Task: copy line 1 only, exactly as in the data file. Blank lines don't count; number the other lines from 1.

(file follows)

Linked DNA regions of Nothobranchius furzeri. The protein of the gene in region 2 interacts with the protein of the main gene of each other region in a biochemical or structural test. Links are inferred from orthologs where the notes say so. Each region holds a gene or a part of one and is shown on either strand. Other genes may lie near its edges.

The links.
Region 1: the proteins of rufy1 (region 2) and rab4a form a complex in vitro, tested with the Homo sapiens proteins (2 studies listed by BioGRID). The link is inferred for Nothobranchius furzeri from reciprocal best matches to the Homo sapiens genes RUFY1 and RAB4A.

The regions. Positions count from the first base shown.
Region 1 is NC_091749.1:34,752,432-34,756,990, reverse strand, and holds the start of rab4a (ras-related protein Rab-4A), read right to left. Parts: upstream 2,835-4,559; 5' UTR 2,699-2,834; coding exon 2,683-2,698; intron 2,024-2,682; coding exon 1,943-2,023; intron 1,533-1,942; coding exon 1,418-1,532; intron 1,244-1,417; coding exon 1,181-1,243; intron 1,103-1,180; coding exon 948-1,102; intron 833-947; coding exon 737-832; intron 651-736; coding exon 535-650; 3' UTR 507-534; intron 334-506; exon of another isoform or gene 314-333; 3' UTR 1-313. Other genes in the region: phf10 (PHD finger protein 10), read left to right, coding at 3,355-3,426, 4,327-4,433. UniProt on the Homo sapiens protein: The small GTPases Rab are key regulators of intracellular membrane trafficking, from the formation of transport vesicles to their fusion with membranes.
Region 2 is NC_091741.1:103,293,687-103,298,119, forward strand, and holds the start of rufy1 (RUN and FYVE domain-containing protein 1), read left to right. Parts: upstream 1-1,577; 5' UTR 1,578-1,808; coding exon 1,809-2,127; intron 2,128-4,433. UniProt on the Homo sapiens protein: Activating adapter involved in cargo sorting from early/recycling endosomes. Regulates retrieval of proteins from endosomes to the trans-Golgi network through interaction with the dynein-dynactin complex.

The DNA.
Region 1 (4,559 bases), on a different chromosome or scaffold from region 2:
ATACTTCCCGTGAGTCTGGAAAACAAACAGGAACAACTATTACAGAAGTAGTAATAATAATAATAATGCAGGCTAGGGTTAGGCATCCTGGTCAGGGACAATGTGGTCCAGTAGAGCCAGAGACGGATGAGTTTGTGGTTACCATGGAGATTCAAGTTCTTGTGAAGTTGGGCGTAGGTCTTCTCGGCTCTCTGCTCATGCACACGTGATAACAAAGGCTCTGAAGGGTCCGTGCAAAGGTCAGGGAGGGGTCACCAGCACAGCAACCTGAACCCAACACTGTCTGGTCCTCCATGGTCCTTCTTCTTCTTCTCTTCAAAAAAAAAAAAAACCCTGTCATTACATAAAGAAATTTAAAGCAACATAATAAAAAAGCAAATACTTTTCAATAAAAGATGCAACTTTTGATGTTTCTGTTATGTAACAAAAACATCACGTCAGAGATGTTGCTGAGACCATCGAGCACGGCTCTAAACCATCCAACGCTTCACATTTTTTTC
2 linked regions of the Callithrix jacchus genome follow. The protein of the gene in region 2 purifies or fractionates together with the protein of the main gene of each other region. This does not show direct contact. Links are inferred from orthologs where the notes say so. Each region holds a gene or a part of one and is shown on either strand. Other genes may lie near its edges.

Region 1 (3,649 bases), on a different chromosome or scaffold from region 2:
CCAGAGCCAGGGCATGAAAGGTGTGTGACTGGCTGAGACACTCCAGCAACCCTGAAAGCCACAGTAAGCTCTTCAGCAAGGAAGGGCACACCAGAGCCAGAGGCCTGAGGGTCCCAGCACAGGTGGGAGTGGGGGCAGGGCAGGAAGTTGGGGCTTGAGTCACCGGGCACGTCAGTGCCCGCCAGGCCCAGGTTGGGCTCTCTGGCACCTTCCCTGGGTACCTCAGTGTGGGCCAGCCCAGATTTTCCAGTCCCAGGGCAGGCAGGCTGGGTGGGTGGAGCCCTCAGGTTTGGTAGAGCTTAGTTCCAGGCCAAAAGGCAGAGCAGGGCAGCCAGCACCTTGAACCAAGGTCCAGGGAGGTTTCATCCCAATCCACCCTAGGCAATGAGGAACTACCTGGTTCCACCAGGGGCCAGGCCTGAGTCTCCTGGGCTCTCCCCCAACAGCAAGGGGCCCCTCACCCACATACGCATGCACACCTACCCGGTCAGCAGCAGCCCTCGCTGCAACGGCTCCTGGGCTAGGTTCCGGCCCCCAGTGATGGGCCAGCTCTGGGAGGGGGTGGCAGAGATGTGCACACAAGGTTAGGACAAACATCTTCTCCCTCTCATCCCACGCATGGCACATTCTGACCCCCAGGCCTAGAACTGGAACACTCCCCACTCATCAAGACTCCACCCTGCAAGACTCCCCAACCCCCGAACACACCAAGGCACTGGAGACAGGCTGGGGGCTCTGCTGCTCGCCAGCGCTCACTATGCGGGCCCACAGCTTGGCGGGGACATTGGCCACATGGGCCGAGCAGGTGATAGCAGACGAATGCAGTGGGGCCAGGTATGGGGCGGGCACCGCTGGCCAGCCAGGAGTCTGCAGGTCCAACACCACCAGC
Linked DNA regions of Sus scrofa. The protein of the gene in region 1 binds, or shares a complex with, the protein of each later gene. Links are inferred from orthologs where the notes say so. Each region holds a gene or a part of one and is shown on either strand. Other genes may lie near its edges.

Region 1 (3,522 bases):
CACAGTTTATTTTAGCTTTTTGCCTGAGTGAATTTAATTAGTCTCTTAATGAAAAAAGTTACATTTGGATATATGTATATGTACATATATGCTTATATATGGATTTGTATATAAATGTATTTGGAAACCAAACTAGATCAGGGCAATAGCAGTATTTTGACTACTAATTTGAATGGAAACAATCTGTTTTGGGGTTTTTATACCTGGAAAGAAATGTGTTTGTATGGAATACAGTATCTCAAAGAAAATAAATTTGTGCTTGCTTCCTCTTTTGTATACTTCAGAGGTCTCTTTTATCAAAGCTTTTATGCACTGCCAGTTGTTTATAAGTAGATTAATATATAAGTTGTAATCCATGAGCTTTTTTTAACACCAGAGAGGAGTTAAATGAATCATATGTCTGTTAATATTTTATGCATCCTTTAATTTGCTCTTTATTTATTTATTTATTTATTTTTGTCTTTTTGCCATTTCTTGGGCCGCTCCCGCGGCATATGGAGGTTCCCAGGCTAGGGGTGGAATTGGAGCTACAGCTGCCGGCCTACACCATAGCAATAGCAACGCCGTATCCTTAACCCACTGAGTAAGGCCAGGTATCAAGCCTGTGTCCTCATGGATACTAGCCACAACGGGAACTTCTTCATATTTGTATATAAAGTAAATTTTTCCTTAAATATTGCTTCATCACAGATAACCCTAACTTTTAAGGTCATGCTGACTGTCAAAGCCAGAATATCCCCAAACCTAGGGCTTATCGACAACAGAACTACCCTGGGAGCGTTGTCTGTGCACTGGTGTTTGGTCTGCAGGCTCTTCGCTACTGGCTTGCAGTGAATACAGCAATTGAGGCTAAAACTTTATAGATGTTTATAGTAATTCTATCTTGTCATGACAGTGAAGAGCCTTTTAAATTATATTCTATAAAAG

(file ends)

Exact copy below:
Linked DNA regions of Nothobranchius furzeri. The protein of the gene in region 2 interacts with the protein of the main gene of each other region in a biochemical or structural test. Links are inferred from orthologs where the notes say so. Each region holds a gene or a part of one and is shown on either strand. Other genes may lie near its edges.